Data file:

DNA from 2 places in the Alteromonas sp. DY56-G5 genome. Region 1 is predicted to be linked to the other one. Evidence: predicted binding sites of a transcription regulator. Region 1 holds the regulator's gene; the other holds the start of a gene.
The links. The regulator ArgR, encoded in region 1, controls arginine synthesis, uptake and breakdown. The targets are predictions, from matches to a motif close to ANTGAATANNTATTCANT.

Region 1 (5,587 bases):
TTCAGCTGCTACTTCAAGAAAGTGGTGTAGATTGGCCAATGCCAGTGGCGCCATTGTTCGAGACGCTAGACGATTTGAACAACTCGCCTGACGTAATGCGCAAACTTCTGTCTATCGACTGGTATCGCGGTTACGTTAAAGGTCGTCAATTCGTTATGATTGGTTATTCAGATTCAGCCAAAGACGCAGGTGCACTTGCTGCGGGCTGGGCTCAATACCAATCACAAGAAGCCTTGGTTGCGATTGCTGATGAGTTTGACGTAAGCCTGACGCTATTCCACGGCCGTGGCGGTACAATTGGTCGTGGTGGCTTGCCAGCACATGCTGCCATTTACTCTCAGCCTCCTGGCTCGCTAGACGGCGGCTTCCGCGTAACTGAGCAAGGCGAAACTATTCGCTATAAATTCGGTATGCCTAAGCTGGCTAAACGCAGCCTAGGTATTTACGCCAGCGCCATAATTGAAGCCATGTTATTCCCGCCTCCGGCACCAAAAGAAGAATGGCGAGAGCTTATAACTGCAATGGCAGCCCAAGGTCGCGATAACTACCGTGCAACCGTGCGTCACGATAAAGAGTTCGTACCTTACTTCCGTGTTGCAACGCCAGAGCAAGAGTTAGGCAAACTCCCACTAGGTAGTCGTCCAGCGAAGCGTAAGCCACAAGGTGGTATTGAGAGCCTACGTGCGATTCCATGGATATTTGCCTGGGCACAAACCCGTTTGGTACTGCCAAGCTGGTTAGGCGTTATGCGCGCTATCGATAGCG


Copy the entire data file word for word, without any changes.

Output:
DNA from 2 places in the Alteromonas sp. DY56-G5 genome. Region 1 is predicted to be linked to the other one. Evidence: predicted binding sites of a transcription regulator. Region 1 holds the regulator's gene; the other holds the start of a gene.
The links. The regulator ArgR, encoded in region 1, controls arginine synthesis, uptake and breakdown. The targets are predictions, from matches to a motif close to ANTGAATANNTATTCANT.

Region 1 (5,587 bases):
TTCAGCTGCTACTTCAAGAAAGTGGTGTAGATTGGCCAATGCCAGTGGCGCCATTGTTCGAGACGCTAGACGATTTGAACAACTCGCCTGACGTAATGCGCAAACTTCTGTCTATCGACTGGTATCGCGGTTACGTTAAAGGTCGTCAATTCGTTATGATTGGTTATTCAGATTCAGCCAAAGACGCAGGTGCACTTGCTGCGGGCTGGGCTCAATACCAATCACAAGAAGCCTTGGTTGCGATTGCTGATGAGTTTGACGTAAGCCTGACGCTATTCCACGGCCGTGGCGGTACAATTGGTCGTGGTGGCTTGCCAGCACATGCTGCCATTTACTCTCAGCCTCCTGGCTCGCTAGACGGCGGCTTCCGCGTAACTGAGCAAGGCGAAACTATTCGCTATAAATTCGGTATGCCTAAGCTGGCTAAACGCAGCCTAGGTATTTACGCCAGCGCCATAATTGAAGCCATGTTATTCCCGCCTCCGGCACCAAAAGAAGAATGGCGAGAGCTTATAACTGCAATGGCAGCCCAAGGTCGCGATAACTACCGTGCAACCGTGCGTCACGATAAAGAGTTCGTACCTTACTTCCGTGTTGCAACGCCAGAGCAAGAGTTAGGCAAACTCCCACTAGGTAGTCGTCCAGCGAAGCGTAAGCCACAAGGTGGTATTGAGAGCCTACGTGCGATTCCATGGATATTTGCCTGGGCACAAACCCGTTTGGTACTGCCAAGCTGGTTAGGCGTTATGCGCGCTATCGATAGCG